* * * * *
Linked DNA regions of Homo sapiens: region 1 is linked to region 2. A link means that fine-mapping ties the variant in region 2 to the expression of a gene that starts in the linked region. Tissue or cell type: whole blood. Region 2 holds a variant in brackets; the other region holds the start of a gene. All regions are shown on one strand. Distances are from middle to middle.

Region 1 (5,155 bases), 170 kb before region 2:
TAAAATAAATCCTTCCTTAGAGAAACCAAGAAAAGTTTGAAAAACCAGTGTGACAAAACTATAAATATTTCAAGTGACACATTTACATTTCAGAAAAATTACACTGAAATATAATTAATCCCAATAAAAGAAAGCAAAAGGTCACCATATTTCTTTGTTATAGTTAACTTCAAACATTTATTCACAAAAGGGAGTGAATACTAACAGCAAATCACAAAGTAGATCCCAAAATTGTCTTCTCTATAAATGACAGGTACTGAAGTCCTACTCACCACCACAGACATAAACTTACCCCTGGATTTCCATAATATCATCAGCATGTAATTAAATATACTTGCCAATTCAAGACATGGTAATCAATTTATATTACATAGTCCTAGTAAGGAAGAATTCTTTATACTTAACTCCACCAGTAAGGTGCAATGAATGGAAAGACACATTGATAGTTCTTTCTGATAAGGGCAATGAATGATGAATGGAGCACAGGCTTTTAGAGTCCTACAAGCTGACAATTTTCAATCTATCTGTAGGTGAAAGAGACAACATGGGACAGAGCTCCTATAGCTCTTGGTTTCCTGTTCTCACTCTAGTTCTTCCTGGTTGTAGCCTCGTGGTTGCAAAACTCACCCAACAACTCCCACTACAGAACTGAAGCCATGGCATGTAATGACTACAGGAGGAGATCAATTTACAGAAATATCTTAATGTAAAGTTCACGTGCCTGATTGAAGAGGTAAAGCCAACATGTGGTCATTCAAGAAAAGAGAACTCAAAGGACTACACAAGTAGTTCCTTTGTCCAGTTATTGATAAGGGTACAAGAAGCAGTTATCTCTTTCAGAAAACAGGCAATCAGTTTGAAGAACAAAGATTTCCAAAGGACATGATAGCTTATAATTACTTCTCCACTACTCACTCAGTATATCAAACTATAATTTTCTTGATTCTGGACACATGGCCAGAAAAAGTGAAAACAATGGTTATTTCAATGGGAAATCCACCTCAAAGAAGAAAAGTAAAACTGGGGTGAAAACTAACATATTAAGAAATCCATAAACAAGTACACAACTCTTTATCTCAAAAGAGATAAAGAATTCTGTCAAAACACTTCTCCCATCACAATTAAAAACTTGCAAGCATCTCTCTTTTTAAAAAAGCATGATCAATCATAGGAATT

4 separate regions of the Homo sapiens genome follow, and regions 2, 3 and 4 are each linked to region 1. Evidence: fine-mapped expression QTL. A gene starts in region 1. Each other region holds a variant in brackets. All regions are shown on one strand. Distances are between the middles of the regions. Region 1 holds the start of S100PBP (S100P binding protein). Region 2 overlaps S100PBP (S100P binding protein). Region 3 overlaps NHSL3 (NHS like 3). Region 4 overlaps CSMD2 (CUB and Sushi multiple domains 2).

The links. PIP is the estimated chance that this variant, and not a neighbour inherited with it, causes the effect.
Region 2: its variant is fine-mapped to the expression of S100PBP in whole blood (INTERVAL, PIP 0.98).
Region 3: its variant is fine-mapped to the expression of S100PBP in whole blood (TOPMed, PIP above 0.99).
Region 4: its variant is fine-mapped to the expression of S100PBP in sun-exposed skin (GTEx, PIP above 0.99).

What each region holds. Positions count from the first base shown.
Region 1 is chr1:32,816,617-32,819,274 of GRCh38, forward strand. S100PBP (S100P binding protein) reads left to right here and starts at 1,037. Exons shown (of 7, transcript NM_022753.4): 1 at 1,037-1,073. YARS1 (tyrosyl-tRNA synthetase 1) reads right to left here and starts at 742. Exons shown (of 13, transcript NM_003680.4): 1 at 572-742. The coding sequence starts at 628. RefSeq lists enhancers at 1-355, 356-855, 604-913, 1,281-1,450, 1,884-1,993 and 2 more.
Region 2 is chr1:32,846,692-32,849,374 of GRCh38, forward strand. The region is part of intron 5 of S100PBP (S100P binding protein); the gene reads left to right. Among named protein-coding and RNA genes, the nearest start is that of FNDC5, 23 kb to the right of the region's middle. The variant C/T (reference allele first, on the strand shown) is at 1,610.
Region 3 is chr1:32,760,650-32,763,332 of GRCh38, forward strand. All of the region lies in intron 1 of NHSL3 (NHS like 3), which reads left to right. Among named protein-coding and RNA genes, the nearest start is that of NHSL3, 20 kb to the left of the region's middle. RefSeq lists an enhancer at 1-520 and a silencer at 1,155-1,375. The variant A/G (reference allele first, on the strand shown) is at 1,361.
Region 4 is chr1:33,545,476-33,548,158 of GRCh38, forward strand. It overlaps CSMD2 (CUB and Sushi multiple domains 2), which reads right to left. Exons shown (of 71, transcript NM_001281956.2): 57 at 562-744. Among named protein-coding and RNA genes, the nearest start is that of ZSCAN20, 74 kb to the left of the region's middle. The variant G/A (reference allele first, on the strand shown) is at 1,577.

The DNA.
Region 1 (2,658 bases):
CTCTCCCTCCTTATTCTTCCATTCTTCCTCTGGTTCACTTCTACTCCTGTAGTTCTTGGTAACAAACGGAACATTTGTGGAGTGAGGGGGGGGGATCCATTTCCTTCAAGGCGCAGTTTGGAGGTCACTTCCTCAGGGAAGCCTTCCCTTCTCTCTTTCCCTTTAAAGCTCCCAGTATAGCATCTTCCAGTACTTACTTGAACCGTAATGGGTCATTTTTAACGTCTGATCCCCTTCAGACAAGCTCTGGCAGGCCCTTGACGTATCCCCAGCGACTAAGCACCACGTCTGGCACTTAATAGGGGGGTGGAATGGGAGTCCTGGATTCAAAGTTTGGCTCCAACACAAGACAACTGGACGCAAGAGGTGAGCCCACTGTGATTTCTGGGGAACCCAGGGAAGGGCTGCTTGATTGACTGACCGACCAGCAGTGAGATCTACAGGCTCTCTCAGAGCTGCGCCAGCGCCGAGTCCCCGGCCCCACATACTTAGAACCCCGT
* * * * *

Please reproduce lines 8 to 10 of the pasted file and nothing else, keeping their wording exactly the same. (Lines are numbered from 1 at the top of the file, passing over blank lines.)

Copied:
Region 4: its variant is fine-mapped to the expression of S100PBP in sun-exposed skin (GTEx, PIP above 0.99).

What each region holds. Positions count from the first base shown.
Region 1 is chr1:32,816,617-32,819,274 of GRCh38, forward strand. S100PBP (S100P binding protein) reads left to right here and starts at 1,037. Exons shown (of 7, transcript NM_022753.4): 1 at 1,037-1,073. YARS1 (tyrosyl-tRNA synthetase 1) reads right to left here and starts at 742. Exons shown (of 13, transcript NM_003680.4): 1 at 572-742. The coding sequence starts at 628. RefSeq lists enhancers at 1-355, 356-855, 604-913, 1,281-1,450, 1,884-1,993 and 2 more.